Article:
This is not the first time that a music enthusiast and collector of musical instruments has donated a collection to create a museum for the public; however, this may be the first time an expat is the one to donate a collection of Turkish and other instruments. In 2014, the Ibrahim Alimoğlu Müzik Müzesi (Ibrahim Alimoğlu Music Museum), the largest museum of musical instruments in Turkey, opened in the building of the State Conservatory of Afyon Kocatepe University (AKÜ) . The conception of establishing a musical instrument museum was stimulated by the collection of various ancient and regional instruments of local businessman from Afyonkarahisar, Ibrahim Alımoğlu, who previously kept the collection in his factory. Additionally, German musician, collector and expat Wolfgang Ott donated 250 musical instruments he had collected. Along with various other donations, the museum has a total of 540 instruments on display, making it the largest musical instrument museum in Turkey to date.

Wolfgang Ott happens to reside part-time in the Dalyan area of ​​Muğla. His collection, which includes pieces from the Middle Ages and python skin and ivory instruments from Africa, is the culmination of 46 years of travels around the world.

Turkish davul drums on the grass. (Photo Shutterstock)

Discover the Eskişehir Music History Hall

At Anadolu University in Eskişehir, there is the Türk Dünyası Bilim Kültür ve Sanat Merkezi, an academic, artistic and cultural center focusing on the Turkish “world”. The center also houses a “Müzik Tarihi Salonu”, which is an exhibition hall with more than 216 instruments from Turkish and Islamic history. Opened in 2018, the instruments are listed in chronological order and visitors can listen to the sounds they produce from headphones. Concerts are held on the premises and there is also an “experience room”, where 50 musical instruments can be played. The instruments here were donated by ethnomusicologist and famous luthier Feridun Obul, who researched and reproduced 800 musical instruments from around the world. The other person whose collection is on display is none other than the late and beloved Dr. Rahmi Oruç Güvenç, an ethnomusicologist and musician who founded TÜMATA (The Group for the Research and Promotion of Turkish Music).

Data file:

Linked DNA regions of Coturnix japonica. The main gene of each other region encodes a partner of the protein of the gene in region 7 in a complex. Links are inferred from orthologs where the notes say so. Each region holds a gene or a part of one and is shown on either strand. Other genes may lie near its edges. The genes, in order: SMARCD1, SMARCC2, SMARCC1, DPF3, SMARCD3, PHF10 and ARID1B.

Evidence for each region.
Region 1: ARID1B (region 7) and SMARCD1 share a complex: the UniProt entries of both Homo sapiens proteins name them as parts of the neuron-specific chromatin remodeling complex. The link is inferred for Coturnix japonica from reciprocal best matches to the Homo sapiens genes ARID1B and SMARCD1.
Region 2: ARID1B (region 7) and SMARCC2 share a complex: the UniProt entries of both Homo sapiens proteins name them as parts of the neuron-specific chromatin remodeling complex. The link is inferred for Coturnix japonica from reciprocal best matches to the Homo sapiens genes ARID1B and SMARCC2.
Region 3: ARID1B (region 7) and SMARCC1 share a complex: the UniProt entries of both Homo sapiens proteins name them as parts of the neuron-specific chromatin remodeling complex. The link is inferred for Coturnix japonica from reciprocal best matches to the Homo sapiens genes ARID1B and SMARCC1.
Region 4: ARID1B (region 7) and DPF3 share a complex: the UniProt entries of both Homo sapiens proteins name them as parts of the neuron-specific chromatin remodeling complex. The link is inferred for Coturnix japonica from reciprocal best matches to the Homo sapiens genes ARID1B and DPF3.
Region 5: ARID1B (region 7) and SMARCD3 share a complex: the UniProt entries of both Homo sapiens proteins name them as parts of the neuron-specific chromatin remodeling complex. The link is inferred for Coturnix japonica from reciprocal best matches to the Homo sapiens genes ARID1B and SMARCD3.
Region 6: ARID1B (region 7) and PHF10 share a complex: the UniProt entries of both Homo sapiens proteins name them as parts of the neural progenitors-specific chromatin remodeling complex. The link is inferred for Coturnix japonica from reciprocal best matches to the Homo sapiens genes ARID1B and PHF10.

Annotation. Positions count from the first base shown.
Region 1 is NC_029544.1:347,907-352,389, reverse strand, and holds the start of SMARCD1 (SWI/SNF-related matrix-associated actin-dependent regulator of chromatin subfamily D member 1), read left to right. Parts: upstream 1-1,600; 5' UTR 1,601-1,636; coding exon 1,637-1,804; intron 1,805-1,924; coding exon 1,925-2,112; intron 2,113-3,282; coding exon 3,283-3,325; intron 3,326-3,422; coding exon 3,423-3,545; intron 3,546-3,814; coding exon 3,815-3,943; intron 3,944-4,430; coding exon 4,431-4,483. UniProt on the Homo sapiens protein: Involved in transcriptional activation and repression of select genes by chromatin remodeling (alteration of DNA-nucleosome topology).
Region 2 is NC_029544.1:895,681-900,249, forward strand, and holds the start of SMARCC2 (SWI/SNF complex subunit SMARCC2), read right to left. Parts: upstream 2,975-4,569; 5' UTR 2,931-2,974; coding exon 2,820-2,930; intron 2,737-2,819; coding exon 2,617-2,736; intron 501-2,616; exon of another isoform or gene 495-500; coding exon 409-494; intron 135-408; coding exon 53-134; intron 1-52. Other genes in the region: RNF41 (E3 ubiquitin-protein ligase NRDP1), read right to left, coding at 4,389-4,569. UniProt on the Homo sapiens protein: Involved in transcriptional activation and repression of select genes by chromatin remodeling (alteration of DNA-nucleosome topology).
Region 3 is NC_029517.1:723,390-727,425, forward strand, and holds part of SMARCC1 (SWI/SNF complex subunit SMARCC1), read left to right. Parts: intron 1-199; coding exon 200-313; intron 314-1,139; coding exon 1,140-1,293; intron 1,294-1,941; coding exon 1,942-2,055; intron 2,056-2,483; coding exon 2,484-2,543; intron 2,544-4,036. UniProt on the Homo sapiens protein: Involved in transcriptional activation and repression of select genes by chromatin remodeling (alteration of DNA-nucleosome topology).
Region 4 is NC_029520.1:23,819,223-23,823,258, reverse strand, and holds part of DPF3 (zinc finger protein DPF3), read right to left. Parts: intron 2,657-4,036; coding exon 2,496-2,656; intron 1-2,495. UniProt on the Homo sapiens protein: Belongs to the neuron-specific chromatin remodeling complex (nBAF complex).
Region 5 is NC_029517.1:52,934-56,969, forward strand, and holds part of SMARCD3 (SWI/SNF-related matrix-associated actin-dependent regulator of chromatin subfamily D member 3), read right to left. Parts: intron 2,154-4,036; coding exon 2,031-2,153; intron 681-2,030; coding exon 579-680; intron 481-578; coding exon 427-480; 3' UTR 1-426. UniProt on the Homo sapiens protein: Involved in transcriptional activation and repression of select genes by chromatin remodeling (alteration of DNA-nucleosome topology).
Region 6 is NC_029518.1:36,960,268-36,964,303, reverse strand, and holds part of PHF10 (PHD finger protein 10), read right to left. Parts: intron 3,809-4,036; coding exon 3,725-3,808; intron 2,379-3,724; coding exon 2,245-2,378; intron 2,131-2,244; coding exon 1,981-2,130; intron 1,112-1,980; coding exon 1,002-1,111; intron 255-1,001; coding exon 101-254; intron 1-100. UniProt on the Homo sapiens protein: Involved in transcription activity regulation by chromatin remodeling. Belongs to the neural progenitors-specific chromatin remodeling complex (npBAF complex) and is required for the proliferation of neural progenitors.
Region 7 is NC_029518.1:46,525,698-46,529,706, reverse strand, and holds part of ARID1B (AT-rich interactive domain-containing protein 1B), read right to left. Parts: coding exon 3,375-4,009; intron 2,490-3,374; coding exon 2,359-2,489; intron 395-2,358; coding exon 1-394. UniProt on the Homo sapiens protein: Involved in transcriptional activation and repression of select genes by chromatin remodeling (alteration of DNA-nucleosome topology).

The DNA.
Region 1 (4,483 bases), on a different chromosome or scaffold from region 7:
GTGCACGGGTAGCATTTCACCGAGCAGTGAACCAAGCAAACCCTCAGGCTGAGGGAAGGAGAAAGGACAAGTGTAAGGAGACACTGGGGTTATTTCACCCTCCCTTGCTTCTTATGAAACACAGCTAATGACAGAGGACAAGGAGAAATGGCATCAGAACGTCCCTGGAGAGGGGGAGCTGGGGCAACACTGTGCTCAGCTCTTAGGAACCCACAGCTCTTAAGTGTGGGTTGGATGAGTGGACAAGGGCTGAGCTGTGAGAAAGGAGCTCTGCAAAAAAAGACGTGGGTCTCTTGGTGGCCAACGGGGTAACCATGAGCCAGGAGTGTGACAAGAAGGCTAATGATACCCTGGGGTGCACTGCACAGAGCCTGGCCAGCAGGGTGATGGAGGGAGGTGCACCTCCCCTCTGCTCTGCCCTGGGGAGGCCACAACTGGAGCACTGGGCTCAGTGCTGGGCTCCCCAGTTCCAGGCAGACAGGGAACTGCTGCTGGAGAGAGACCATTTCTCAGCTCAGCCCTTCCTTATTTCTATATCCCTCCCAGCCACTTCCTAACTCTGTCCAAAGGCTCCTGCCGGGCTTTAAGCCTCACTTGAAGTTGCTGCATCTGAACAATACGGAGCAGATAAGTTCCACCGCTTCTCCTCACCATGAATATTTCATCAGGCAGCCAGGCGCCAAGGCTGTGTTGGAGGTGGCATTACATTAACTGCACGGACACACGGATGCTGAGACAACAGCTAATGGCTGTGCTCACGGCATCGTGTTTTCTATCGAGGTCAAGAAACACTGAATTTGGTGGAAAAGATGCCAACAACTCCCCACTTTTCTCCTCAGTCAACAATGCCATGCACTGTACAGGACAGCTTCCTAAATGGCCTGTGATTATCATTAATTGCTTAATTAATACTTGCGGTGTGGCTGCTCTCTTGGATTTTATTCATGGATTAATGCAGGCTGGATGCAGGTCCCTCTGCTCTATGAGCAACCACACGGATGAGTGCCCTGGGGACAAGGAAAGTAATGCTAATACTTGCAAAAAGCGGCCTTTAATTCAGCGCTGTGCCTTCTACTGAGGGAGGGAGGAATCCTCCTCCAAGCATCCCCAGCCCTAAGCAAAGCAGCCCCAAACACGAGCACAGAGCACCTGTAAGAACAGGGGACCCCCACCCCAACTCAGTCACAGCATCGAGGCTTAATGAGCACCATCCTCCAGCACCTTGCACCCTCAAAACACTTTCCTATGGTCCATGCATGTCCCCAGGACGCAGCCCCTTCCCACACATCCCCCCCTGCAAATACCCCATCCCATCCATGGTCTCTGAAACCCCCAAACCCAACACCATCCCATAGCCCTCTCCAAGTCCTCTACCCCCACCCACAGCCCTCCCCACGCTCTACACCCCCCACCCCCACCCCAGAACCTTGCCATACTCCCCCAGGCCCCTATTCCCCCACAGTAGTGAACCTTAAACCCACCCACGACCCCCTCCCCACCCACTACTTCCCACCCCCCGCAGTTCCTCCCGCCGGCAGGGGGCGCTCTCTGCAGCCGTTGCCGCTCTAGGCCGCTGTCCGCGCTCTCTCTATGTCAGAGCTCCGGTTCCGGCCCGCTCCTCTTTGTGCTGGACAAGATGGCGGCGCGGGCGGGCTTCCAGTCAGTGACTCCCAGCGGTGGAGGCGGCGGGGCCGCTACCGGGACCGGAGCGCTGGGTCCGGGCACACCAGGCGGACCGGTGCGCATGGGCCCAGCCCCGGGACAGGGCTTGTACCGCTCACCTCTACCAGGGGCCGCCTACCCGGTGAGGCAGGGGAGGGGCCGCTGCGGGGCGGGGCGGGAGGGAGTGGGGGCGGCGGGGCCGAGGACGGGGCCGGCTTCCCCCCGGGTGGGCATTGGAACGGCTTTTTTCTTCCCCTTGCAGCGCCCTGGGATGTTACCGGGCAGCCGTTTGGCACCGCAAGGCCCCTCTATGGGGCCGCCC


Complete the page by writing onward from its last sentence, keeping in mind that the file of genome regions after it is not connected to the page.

Why TÜMATA is important

Formed in 1976 to research and promote the development of Turkish music, its therapeutic value and the richness of instruments in the region, TÜMATA has been instrumental in the continuation of traditional Turkish musical practices to this day. They have produced albums and organized multiple festivals and retreats and have numerous publications on historical Turkish musical traditions. With centers that have been part of a number of universities in Istanbul and Europe as well as an intimate instrument museum and teaching center in Sultanahmet, TÜMATA offers tuition in a number of traditional instruments Turks such as rebap, ud-kopuz, vseng and ney.

Erkan Oğur School of Music: Learn from the maestro

Considered Turkey’s best guitarist and bağlama player, Erkan Oğur also pioneered the fretless guitar at the age of 22. Last year, the famous musician opened a music school in the Gümüşlük district of Bodrum, which offers lessons in a variety of Turkish. instruments, such as the bağlama and the kopuz which are taught by the maestro himself and others.

Discover Istanbul’s Free Music Lessons

For those in Istanbul, the ISMEK continuing education courses offered by the municipality are a wonderful opportunity for anyone who wants to learn more about just about anything. From arts and crafts to personal development, language learning, clothing design, food, bookkeeping and more, classes are free and offered at centers across the city. The centers also offer a range of musical instrument lessons from piano, guitar, cello and violin to a variety of Turkish instruments such as bendir, kanun, ney, rebap and bağlama.